In the 1920s America, Jazz Music Was Considered Harmful to Human Health, the Cause of “Neurasthenia,” “Perpetually Jerking Jaws” & More

These are some inter­est­ing sto­ries about the Nazis and jazz, includ­ing one about a very bad jazz pro­pa­gan­da band cre­at­ed by Goebbels him­self. But we need not men­tion these at all, or even leave the shores of jazz’s birth­place to find exam­ples of extreme reac­tions to jazz by author­i­tar­i­an fig­ures who hat­ed and feared it for exact­ly the same rea­sons as the Nazis. Chief among such Amer­i­can ene­mies of jazz was rag­ing anti-Semi­te Hen­ry Ford, who feared that jazz was, you guessed it, a Jew­ish plot to infect the coun­try with racial­ly infe­ri­or “musi­cal slush.”

Ford used white coun­try music and square danc­ing in pub­lic schools as weapons of war­fare against jazz in the 1920s, there­by dis­plac­ing black­face min­strel­sy as the dom­i­nant form of para­noid response to black music in mid­dle Amer­i­ca. Anoth­er cru­sad­er, Har­ry Anslinger, com­mis­sion­er of the Fed­er­al Bureau of Nar­cotics between 1930 and 1962, more or less invent­ed the war on drugs with his reefer mad­ness war on jazz. He said it sound­ed like “the jun­gles in the dead of night” and could “lure white women.” Anslinger relent­less­ly per­se­cut­ed Bil­lie Hol­i­day and went after Thelo­nious Monk, Dizzy Gille­spie, Duke Elling­ton, and Louis Arm­strong.

It was with­in this ear­ly 20th cen­tu­ry milieu that oth­er insti­tu­tion­al powers—some of the country’s most powerful—declared a war on jazz for sup­posed rea­sons of pub­lic health. (A move­ment, inci­den­tal­ly, giv­en to an enthu­si­asm for eugen­ics and forced ster­il­iza­tion at the time.) His­to­ri­an Rus­sell L. John­son has doc­u­ment­ed this cam­paign in the jour­nal Health and His­to­ry, and Jessie Wright-Men­doza describes many of his find­ings at JStor Dai­ly.

Milwaukee’s pub­lic health com­mis­sion­er claimed that the music dam­aged the ner­vous sys­tem, and a Ladies’ Home Jour­nal arti­cle report­ed that it caused brain cells to atro­phy. In Cincin­nati, a mater­ni­ty hos­pi­tal suc­cess­ful­ly peti­tioned to have a near­by jazz club shut down, argu­ing that expos­ing new­borns to the offend­ing music would have the effect of “imper­il­ing the hap­pi­ness of future gen­er­a­tions.”

Jazz was “unrhyth­mi­cal,” oppo­nents argued, and so was dis­ease. Q.E.D. In 1923, the Illi­nois Supreme Court upheld a rul­ing that shut down a jazz club, cit­ing in their opin­ion a belief the music “wears upon the ner­vous sys­tem and pro­duces that feel­ing which we call ‘tired.’” Doc­tors warned that too much jazz could cause neuras­the­nia, a catch-all for anx­i­ety, depres­sion, headaches, fatigue, etc. But jazz could also cause patients to become “ner­vous and fid­gety” with “per­pet­u­al­ly jerk­ing jaws.” What­ev­er it did, jazz was haz­ardous.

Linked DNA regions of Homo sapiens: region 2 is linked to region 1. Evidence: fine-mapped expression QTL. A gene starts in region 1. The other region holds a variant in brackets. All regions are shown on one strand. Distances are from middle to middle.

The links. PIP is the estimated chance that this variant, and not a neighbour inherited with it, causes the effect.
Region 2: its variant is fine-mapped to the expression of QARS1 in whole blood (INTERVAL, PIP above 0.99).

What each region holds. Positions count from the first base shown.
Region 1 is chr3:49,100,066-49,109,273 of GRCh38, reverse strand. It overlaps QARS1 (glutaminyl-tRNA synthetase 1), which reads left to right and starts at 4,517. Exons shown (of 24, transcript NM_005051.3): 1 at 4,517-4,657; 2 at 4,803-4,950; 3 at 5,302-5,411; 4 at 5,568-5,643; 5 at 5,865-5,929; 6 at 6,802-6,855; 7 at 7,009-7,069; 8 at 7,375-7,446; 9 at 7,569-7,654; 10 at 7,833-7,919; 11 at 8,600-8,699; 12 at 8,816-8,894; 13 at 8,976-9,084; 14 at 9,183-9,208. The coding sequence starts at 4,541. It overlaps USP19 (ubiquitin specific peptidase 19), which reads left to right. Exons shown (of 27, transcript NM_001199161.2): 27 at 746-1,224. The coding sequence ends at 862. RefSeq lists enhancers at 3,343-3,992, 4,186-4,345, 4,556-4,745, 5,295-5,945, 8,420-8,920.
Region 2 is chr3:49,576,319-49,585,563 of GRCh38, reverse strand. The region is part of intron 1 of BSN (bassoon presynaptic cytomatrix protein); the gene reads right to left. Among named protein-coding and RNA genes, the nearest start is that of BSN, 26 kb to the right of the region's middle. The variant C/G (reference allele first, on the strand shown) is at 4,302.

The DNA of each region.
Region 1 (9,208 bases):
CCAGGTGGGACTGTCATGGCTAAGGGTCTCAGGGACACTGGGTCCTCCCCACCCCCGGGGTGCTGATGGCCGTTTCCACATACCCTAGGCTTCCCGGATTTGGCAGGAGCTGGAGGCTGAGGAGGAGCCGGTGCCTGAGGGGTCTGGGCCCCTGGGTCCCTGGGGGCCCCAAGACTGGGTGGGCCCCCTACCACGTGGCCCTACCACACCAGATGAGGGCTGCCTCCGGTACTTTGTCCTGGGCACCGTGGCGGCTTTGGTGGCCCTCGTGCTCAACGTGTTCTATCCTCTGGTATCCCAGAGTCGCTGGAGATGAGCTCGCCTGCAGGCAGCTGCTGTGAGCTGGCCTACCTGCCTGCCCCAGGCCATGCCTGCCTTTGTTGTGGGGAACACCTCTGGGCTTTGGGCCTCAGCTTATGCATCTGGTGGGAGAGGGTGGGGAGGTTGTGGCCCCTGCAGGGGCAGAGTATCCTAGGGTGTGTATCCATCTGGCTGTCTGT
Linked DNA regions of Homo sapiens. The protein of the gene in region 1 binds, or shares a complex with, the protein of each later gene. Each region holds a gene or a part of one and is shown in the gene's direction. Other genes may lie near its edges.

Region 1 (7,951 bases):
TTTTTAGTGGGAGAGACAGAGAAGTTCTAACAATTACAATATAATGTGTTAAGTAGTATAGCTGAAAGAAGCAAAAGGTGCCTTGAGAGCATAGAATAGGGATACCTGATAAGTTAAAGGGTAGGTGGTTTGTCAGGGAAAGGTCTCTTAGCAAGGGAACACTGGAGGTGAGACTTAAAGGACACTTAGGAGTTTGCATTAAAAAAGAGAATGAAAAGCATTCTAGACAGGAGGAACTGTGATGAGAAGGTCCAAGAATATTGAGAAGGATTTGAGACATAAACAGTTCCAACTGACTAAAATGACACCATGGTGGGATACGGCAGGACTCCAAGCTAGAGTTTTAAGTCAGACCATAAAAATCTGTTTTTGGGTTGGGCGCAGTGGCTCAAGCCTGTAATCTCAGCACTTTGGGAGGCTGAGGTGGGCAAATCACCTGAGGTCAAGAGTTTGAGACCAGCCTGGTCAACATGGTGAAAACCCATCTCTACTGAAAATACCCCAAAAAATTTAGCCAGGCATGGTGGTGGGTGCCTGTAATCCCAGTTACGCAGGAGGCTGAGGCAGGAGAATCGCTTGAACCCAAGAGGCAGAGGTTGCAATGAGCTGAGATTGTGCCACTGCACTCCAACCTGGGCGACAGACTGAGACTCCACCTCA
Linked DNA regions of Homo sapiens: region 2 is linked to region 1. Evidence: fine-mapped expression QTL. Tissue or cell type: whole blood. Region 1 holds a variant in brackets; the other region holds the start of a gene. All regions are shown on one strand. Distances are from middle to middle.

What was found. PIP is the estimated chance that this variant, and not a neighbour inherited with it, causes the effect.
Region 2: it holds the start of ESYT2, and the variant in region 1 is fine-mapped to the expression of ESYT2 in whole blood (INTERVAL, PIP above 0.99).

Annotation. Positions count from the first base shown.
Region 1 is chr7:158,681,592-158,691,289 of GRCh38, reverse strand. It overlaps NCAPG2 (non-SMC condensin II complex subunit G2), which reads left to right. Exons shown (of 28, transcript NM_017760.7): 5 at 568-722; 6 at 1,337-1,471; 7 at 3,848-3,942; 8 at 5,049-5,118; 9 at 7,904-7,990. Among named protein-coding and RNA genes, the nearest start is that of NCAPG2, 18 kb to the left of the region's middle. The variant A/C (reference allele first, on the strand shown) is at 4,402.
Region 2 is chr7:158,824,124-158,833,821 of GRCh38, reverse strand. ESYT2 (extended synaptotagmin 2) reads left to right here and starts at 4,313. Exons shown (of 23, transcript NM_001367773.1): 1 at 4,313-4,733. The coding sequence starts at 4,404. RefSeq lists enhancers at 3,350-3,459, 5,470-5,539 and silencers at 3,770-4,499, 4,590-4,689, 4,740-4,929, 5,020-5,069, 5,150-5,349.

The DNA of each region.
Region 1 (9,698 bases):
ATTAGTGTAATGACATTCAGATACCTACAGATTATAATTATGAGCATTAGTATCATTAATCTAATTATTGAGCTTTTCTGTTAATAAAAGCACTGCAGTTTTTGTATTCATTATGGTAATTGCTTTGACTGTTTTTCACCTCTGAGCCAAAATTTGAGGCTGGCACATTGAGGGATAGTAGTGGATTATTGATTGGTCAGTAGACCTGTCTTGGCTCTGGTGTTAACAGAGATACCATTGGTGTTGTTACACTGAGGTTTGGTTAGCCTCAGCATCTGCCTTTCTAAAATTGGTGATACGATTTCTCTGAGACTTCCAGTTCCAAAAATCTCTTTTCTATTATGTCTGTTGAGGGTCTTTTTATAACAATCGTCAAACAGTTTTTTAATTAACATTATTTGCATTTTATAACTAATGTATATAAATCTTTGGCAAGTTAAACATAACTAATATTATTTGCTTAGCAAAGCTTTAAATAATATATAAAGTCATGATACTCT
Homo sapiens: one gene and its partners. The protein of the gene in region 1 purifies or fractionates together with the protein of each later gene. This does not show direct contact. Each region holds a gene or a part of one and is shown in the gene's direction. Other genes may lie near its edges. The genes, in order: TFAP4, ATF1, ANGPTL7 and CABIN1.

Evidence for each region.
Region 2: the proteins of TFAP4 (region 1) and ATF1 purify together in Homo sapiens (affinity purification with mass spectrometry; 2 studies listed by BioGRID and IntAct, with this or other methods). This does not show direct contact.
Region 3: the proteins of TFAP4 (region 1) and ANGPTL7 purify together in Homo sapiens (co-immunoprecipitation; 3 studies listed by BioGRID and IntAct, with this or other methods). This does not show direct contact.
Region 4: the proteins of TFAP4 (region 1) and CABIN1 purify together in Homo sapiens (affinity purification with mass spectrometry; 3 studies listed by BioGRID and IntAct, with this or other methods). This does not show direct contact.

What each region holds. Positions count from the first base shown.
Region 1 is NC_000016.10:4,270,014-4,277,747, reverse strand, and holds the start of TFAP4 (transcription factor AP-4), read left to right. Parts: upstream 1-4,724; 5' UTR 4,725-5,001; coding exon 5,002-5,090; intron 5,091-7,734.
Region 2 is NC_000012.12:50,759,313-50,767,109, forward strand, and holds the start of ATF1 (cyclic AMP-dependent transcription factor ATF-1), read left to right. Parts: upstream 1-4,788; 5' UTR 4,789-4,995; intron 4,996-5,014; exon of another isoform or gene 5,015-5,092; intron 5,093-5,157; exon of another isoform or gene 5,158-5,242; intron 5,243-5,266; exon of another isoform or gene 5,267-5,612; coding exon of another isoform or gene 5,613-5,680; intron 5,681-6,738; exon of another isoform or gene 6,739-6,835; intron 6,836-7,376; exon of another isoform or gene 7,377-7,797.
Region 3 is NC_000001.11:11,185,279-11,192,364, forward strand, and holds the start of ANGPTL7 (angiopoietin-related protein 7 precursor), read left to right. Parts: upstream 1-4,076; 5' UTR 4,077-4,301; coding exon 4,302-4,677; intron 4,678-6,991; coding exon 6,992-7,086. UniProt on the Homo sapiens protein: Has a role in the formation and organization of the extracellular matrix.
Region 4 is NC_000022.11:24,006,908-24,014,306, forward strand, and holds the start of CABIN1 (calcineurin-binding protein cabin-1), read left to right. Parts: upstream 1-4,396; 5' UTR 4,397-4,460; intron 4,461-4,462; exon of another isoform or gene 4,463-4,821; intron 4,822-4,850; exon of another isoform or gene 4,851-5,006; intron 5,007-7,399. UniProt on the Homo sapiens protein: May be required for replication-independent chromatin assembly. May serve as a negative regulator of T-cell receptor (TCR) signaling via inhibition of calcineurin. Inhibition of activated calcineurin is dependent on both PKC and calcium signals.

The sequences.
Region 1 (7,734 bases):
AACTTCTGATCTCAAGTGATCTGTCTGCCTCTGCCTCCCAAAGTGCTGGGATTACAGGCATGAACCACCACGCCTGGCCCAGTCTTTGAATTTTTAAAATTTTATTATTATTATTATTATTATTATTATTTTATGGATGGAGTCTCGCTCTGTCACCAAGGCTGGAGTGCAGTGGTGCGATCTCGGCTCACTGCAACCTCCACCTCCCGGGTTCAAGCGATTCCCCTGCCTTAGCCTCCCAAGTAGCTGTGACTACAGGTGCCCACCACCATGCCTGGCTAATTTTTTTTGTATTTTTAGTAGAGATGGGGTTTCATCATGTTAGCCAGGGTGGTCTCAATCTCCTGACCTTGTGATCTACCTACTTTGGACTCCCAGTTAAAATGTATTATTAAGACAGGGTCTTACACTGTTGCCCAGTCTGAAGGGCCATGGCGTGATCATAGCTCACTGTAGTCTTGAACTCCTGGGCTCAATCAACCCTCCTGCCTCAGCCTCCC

Odd­ly, just as in the Nazi’s fer­vent attempts to con­trol jazz, as Czech writer Josef Skvorecky once described it, and as in Joseph Goebbels attempts to co-opt the music for white suprema­cy, the archi­tects of Amer­i­ca’s jazz pan­ic found the rem­e­dy for jazz in jazz. But seg­re­gat­ed jazz. They turned “hot jazz” into “sweet jazz,” a style “inter­pret­ed by main­ly white musi­cians to appeal to a wider com­mer­cial audi­ence.”

It hard­ly needs to be said that any­one real­ly afflict­ed with a pas­sion for jazz ignored this pre­scrip­tion, as did every jazz musi­cian worth lis­ten­ing to. Read more about Johnson’s his­to­ry of the Amer­i­can fear of jazz at JStor Dai­ly.

via Ted Gioia

Relat­ed Con­tent:

How “America’s First Drug Czar” Waged War Against Bil­lie Hol­i­day and Oth­er Jazz Leg­ends

Hear the Nazi’s Biz­zaro Pro­pa­gan­da Jazz Band, “Char­lie and His Orches­tra” (1940–1943)

The Nazis’ 10 Con­trol-Freak Rules for Jazz Per­form­ers: A Strange List from World War II

How Jazz-Lov­ing Teenagers–the Swingjugend–Fought the Hitler Youth and Resist­ed Con­for­mi­ty in Nazi Ger­many

Josh Jones is a writer and musi­cian based in Durham, NC. Fol­low him at @jdmagness

by | Permalink | Comments (0) |

Sup­port Open Cul­ture

We’re hop­ing to rely on our loy­al read­ers rather than errat­ic ads. To sup­port Open Cul­ture’s edu­ca­tion­al mis­sion, please con­sid­er mak­ing a dona­tion. We accept Pay­Pal, Ven­mo (@openculture), Patre­on and Cryp­to! Please find all options here. We thank you!

Leave a Reply

Open Culture was founded by Dan Colman.